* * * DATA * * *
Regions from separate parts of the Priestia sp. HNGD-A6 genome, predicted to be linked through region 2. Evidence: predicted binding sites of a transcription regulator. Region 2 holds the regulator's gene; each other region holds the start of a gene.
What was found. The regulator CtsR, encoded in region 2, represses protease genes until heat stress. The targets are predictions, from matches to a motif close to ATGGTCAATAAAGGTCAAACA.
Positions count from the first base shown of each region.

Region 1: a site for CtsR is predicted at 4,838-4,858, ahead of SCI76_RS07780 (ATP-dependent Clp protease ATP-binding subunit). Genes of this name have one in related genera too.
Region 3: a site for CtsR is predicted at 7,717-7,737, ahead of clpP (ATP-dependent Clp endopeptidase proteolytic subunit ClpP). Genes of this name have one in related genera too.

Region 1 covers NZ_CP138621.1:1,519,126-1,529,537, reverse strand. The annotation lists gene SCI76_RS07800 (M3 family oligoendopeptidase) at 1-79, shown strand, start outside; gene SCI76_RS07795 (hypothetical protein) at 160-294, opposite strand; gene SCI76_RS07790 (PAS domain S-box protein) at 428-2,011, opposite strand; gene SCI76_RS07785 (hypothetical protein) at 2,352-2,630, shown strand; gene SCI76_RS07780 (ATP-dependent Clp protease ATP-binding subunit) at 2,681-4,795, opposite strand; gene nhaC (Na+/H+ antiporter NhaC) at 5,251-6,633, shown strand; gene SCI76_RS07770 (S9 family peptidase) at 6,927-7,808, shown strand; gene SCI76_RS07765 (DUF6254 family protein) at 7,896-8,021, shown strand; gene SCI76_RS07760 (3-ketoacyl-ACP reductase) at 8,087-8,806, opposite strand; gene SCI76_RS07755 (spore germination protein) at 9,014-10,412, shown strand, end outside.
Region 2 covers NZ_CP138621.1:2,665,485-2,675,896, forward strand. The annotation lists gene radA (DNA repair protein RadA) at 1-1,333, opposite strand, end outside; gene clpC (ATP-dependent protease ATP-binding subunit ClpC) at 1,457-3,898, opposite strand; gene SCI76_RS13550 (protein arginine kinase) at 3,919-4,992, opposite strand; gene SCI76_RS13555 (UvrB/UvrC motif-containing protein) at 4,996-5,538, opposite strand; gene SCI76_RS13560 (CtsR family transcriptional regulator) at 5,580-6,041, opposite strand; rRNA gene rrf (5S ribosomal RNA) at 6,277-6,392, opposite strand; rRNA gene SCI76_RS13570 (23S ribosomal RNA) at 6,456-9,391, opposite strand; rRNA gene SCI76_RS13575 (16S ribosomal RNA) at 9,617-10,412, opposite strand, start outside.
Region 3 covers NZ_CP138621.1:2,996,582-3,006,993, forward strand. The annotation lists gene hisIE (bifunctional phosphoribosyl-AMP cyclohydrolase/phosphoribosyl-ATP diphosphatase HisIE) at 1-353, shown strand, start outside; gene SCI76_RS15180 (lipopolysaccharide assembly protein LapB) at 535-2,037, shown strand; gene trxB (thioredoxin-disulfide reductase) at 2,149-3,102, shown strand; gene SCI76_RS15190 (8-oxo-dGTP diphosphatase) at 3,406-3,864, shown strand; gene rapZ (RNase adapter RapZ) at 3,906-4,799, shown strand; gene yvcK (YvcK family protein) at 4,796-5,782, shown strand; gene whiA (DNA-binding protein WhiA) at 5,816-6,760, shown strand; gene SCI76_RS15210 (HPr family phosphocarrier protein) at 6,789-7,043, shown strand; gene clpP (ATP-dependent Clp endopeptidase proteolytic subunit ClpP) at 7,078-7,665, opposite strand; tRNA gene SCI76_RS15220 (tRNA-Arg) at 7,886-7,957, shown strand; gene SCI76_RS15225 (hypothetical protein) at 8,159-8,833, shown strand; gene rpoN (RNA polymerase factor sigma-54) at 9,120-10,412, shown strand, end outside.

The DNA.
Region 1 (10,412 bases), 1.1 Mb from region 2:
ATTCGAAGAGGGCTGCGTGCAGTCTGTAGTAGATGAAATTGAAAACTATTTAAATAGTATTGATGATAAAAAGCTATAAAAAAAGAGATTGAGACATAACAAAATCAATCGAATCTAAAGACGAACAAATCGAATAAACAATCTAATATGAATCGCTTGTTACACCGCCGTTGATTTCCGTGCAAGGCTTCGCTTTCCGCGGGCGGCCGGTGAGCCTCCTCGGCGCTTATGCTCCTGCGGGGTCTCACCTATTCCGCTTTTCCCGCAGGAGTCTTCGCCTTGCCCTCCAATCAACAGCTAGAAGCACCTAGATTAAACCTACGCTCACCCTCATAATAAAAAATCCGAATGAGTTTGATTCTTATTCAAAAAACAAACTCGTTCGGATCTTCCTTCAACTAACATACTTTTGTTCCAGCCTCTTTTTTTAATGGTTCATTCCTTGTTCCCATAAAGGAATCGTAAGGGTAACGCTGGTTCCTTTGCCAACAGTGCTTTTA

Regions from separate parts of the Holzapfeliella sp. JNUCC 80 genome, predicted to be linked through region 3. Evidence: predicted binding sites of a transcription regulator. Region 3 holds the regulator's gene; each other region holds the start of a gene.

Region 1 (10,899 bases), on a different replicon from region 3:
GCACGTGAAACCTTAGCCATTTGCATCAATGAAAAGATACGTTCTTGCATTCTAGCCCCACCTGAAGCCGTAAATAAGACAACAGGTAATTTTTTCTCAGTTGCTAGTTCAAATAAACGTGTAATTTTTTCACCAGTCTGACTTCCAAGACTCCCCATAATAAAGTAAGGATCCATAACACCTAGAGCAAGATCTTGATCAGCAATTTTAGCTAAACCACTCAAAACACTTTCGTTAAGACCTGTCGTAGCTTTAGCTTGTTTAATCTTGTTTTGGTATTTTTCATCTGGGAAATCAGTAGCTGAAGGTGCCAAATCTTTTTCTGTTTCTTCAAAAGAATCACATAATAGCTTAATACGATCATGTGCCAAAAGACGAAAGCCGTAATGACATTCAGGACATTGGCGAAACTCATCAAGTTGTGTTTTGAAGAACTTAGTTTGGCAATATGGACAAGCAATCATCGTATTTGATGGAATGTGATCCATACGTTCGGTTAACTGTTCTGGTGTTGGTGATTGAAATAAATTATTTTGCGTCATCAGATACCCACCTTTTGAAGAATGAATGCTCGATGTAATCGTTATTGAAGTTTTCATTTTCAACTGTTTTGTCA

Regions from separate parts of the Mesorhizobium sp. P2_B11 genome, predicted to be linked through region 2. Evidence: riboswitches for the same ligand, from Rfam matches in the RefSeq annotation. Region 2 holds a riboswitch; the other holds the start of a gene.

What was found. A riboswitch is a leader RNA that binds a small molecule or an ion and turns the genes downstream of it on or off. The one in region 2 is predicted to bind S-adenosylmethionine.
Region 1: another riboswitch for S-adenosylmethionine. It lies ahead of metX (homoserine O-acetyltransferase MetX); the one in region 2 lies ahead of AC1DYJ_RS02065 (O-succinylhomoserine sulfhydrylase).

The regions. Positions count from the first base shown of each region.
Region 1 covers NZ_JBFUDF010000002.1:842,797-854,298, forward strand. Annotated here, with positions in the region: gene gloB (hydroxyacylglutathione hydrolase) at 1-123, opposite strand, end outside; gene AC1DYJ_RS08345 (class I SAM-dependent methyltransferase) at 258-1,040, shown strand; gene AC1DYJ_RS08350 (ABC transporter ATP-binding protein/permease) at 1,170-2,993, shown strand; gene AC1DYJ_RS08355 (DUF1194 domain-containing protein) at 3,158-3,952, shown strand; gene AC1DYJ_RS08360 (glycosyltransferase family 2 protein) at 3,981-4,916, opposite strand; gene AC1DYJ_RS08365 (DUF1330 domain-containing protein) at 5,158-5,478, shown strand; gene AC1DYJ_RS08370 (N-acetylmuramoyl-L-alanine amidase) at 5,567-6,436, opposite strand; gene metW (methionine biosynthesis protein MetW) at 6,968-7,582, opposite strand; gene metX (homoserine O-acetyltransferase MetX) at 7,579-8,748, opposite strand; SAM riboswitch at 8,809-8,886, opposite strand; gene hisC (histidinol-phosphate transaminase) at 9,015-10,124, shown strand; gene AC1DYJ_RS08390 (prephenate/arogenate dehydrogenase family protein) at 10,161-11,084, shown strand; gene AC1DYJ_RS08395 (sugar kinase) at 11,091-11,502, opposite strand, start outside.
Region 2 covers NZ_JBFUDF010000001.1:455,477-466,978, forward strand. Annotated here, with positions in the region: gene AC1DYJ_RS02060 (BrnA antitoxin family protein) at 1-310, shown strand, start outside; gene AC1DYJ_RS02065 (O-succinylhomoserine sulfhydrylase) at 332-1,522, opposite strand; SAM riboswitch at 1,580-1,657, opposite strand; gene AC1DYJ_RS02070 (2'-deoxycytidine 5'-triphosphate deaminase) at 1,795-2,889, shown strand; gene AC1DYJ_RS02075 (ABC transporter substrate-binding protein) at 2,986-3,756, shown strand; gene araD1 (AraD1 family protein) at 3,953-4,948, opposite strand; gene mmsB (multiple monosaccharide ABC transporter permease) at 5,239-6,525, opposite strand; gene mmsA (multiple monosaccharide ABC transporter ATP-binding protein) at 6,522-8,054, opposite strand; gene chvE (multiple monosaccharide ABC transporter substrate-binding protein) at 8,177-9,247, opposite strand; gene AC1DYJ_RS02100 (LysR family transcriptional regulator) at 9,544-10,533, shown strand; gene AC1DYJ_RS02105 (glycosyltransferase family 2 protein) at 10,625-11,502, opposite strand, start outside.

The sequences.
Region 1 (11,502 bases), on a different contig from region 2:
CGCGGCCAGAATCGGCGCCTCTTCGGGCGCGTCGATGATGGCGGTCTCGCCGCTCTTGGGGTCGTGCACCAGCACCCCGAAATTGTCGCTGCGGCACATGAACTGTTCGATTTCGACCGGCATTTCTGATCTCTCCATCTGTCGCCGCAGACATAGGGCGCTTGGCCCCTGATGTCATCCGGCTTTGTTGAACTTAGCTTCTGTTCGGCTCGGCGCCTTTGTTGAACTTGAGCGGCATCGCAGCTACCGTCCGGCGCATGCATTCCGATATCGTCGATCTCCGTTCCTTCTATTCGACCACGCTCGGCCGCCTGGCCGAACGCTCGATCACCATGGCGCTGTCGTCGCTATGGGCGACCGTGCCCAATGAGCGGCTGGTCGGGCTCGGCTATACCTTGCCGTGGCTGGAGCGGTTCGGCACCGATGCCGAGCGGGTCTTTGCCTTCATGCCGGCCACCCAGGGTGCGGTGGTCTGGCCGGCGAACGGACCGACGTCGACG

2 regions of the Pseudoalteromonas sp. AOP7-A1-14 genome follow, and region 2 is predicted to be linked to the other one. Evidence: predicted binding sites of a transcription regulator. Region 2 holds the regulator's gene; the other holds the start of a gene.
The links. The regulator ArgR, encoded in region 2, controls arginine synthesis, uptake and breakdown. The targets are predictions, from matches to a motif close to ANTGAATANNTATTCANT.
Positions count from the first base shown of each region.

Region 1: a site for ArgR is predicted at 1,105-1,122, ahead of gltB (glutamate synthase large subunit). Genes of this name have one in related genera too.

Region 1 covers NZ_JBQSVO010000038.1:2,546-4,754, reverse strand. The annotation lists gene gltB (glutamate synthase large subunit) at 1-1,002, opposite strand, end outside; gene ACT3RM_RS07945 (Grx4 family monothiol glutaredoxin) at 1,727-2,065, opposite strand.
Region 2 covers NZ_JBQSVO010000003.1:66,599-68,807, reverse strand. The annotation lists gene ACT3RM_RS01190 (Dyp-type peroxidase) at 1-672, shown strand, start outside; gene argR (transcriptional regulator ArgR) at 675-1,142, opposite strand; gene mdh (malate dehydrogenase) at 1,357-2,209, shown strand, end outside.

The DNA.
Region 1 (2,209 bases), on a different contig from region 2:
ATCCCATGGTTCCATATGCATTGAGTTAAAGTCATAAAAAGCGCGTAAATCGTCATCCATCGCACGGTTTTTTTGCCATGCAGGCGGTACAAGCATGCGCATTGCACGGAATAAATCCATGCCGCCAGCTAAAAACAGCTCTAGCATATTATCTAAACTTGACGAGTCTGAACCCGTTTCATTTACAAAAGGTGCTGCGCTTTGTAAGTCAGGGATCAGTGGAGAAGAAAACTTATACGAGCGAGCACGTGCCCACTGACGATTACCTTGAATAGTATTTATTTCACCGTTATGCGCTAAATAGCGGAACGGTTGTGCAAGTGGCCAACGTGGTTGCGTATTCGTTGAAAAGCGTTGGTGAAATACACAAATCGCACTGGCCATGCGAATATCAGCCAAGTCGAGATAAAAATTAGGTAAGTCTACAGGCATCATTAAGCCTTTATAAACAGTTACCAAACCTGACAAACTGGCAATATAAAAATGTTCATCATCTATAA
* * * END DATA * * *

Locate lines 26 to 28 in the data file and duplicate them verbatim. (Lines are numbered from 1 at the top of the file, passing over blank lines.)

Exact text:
Positions count from the first base shown of each region.

Region 1: a site for ArgR is predicted at 1,105-1,122, ahead of gltB (glutamate synthase large subunit). Genes of this name have one in related genera too.

Region 1 covers NZ_JBQSVO010000038.1:2,546-4,754, reverse strand. The annotation lists gene gltB (glutamate synthase large subunit) at 1-1,002, opposite strand, end outside; gene ACT3RM_RS07945 (Grx4 family monothiol glutaredoxin) at 1,727-2,065, opposite strand.